South Dakota State University’s plans for a new football stadium will be back before the Board of Regents this fall for approval. The Legislature then will have to sign off and, of course, the funding mechanisms finalized, but a 2016 opening is projected.
The $60 million to $65 million stadium planned at SDSU will seat 18,500. If the Regents and Legislature approve the project, construction on the seating and press box areas could begin in November 2014. The facility will replace Coughlin-Alumni Stadium, which opened in 1962. The new structure will feature more seats, restrooms and concession areas as well as luxury suites.
SDSU just broke ground on the Sanford-Jackrabbit Athletic Complex, a $32 million privately funded indoor track and training facility, as well.
It’s good to see these ambitious projects moving ahead. The enhancements are sorely needed.
Building projects on state campuses have been difficult endeavors. Much of the necessary funding for such improvements must come from private donors. Presidents David Chicoine and Jim Abbott should be commended for the hard work they and their development staffs have done through the years to generate the money needed for educational and research facilities as well as athletic buildings.
When finished, the new football stadium and basketball arena will be more than sports facilities. They also will enhance the collegiate experience for the thousands who attend classes at SDSU and USD.
In addition, they’re great selling points for the universities and should help generate energy and enthusiasm among alumni and potential donors.
The Board of Regents should give final approval to the SDSU plan in December, and the Legislature should follow suit.
Both of these campus endeavors are good for South Dakota.
American News, Aberdeen, Oct. 2, 2013
Eureka rewarded for its due diligence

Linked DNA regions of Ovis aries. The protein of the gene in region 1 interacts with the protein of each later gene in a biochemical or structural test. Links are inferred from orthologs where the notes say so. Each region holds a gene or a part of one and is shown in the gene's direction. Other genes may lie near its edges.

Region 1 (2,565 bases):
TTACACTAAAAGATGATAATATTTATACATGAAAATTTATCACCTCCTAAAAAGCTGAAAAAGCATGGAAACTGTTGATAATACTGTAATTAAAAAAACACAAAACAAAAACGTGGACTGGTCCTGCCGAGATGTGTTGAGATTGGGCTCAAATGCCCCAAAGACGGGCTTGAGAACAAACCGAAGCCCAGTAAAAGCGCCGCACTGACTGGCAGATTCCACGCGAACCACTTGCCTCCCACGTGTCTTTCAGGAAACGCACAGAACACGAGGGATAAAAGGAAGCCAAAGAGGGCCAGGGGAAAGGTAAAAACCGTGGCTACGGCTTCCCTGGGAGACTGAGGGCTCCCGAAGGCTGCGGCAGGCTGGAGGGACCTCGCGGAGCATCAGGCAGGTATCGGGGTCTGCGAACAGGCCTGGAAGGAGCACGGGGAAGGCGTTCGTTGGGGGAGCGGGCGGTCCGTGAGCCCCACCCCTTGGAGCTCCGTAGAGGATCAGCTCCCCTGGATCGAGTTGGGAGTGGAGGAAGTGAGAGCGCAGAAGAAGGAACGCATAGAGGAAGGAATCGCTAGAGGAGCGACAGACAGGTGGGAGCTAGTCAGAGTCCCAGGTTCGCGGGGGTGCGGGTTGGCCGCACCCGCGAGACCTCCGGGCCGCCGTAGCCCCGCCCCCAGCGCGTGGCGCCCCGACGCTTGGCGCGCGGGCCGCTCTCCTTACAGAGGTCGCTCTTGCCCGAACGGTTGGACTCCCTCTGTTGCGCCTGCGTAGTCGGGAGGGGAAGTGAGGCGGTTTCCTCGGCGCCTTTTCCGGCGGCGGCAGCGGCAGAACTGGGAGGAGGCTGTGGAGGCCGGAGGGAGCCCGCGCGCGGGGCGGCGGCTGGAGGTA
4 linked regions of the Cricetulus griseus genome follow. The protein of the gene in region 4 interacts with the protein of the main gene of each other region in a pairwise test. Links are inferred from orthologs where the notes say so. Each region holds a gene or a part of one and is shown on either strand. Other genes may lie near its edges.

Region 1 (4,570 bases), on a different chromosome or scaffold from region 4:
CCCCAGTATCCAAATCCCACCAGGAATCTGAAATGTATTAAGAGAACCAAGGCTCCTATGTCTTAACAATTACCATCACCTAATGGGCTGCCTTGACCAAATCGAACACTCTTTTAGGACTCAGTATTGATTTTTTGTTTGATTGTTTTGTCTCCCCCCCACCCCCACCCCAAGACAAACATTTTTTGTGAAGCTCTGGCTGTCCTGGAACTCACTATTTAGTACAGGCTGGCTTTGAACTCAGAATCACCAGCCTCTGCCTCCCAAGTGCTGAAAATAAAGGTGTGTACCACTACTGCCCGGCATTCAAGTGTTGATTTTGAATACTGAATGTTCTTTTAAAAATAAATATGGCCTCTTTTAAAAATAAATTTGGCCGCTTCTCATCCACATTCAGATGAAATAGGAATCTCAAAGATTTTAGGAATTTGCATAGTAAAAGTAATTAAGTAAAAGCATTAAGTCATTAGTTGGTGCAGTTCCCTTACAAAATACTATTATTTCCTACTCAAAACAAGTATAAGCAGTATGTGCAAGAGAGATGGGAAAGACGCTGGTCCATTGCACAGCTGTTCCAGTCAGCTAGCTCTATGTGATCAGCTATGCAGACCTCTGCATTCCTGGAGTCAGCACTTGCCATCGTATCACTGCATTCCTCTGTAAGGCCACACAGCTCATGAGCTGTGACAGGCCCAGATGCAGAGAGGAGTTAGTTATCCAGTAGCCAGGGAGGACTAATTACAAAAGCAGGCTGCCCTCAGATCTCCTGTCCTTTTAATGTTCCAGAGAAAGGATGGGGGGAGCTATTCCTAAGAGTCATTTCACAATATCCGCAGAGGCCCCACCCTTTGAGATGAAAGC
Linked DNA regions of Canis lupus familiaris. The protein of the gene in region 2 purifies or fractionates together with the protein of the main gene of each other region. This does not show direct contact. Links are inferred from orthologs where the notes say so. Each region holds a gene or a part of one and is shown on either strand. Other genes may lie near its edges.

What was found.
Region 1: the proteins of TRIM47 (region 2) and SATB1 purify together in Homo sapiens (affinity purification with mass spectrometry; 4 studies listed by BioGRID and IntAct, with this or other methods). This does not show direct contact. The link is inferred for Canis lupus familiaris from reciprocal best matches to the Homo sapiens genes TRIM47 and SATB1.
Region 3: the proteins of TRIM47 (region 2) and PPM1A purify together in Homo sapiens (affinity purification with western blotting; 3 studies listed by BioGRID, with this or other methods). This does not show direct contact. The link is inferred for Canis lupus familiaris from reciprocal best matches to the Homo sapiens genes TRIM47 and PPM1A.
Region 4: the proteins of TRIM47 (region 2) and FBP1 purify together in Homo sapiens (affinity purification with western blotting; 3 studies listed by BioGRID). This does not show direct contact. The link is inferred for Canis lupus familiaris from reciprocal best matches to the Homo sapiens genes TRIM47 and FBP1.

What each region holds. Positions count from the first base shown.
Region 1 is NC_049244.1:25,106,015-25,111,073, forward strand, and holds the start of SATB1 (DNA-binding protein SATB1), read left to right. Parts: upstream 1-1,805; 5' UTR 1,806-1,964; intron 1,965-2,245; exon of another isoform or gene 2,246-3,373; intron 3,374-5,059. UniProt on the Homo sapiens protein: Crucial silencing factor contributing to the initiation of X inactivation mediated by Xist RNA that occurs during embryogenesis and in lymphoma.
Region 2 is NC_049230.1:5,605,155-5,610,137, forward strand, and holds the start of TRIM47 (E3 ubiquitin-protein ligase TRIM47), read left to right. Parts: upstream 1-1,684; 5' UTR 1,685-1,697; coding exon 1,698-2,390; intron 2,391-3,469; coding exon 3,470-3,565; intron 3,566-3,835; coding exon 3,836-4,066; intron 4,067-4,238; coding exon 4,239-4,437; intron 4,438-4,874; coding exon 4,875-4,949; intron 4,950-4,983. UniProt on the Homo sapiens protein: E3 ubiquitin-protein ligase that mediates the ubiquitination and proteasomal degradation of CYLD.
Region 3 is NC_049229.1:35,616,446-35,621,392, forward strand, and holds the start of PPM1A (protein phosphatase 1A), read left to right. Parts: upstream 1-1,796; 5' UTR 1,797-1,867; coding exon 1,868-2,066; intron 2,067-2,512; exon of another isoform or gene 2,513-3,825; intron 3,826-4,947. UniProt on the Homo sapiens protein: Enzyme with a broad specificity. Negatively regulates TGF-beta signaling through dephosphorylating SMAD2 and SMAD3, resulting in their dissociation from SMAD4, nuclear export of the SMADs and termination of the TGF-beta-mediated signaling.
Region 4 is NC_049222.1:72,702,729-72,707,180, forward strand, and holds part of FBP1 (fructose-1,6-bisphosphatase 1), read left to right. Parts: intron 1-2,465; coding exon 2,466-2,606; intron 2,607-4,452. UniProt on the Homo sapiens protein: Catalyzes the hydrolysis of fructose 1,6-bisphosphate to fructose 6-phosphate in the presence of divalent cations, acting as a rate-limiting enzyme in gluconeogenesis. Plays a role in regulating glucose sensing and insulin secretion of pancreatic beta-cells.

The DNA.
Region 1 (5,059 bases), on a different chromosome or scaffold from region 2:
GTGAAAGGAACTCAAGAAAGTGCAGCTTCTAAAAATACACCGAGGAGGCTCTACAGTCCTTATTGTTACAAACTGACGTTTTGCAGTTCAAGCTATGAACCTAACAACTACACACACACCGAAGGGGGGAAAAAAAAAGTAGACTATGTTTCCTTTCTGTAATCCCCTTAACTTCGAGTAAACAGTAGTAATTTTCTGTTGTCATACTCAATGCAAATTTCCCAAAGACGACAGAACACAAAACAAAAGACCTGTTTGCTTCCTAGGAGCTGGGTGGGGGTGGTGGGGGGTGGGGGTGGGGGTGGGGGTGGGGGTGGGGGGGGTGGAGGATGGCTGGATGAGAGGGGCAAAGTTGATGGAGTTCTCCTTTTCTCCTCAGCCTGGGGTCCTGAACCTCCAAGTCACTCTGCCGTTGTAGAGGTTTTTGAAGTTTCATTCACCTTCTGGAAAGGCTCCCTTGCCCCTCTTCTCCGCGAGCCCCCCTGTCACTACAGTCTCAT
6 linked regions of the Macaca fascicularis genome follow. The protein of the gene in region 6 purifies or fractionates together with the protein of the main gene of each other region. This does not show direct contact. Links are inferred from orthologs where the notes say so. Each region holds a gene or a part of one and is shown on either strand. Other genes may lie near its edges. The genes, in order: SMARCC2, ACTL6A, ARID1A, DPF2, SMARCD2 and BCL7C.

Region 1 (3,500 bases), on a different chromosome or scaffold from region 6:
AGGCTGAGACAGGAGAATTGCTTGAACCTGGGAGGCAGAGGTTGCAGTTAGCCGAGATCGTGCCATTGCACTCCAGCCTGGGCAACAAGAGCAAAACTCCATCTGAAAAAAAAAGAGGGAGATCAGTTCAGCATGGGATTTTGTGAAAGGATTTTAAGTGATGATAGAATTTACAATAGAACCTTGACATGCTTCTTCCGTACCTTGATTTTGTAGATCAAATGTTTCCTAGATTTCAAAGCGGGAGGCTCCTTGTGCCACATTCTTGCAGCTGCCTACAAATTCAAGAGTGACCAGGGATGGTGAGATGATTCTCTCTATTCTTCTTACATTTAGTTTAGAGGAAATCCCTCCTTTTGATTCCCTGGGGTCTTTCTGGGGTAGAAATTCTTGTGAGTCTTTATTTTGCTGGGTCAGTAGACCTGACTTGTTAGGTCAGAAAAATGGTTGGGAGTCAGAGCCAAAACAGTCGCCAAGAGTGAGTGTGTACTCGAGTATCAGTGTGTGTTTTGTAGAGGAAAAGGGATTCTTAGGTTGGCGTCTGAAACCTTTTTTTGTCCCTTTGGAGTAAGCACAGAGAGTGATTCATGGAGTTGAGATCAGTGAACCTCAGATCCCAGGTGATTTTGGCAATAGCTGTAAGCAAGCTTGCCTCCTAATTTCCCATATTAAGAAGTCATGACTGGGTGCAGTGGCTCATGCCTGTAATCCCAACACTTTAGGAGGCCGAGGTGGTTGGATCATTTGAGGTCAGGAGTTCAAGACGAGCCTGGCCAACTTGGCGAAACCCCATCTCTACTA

It is foolish to expect a young person to follow your advice and to ignore your example.
It is not what you teach, but what you emphasize.
Your example is not the main thing in influencing others, it is the only thing — which is sage advice when you are trying to teach young people. Giving advice is one thing, however, following it is taking the lesson to a whole new level.
So instead of just telling the children to do their homework, the Eureka school board hunkered down and did some homework of its own. The board faced a tough decision a few years ago after its heating system went down. So the district researched costs of various systems, including solar power, corn burner, geothermal energy, electricity and fuel oil, which the school had been using.
Some candidates were quickly eliminated. Solar energy was found to be an ineffective replacement.
The corn burner system would have only worked for half the school. A geothermal system would have cost $1.6 million.
“If we were building new, that would be the sensible choice,” Eureka superintendent Bo Beck said. “But it was cost-prohibitive.”
It was decided coal would be the best way to heat the school, since coal prices generally stay steady. Some challenges came with convincing community members that a coal system would not spread ash all over the school and town.
More homework was done by visiting schools with coal-heating systems. They discovered those systems were working well for those schools and their communities, and there were not problems with ash.
“Coal won out with its cost-effectiveness,” Beck said.
It cost $235,000 to install the coal-based heating system. Coal costs are usually about $20,000 annually, but it depends on the severity of winter weather.
According to projections, the school would be paying about $70,000 had it kept its old fuel oil.
“We’ve been really happy with the savings and the efficiency of our heating system,” Beck said. “The taxpayers are probably happy with the savings as well.”
The savings are truly piling up for the Eureka board. But the lesson of it leading its children by example is priceless.